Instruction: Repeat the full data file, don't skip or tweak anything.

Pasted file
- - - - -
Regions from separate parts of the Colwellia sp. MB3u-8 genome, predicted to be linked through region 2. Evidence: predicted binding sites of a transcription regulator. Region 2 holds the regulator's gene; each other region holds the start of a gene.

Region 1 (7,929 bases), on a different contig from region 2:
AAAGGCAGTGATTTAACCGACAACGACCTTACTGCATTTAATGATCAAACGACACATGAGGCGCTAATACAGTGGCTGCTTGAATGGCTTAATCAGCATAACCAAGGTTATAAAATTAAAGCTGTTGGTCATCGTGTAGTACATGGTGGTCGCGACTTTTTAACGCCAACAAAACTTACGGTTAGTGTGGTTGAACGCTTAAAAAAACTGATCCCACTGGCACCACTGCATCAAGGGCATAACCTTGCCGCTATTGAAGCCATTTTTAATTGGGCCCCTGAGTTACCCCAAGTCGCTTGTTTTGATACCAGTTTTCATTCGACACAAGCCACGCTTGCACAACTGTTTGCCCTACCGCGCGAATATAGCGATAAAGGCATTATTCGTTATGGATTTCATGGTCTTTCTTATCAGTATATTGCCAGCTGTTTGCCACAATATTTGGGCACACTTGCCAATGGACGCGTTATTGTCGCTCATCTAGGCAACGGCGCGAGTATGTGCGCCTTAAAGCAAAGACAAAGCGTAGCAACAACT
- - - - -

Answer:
Regions from separate parts of the Colwellia sp. MB3u-8 genome, predicted to be linked through region 2. Evidence: predicted binding sites of a transcription regulator. Region 2 holds the regulator's gene; each other region holds the start of a gene.

Region 1 (7,929 bases), on a different contig from region 2:
AAAGGCAGTGATTTAACCGACAACGACCTTACTGCATTTAATGATCAAACGACACATGAGGCGCTAATACAGTGGCTGCTTGAATGGCTTAATCAGCATAACCAAGGTTATAAAATTAAAGCTGTTGGTCATCGTGTAGTACATGGTGGTCGCGACTTTTTAACGCCAACAAAACTTACGGTTAGTGTGGTTGAACGCTTAAAAAAACTGATCCCACTGGCACCACTGCATCAAGGGCATAACCTTGCCGCTATTGAAGCCATTTTTAATTGGGCCCCTGAGTTACCCCAAGTCGCTTGTTTTGATACCAGTTTTCATTCGACACAAGCCACGCTTGCACAACTGTTTGCCCTACCGCGCGAATATAGCGATAAAGGCATTATTCGTTATGGATTTCATGGTCTTTCTTATCAGTATATTGCCAGCTGTTTGCCACAATATTTGGGCACACTTGCCAATGGACGCGTTATTGTCGCTCATCTAGGCAACGGCGCGAGTATGTGCGCCTTAAAGCAAAGACAAAGCGTAGCAACAACT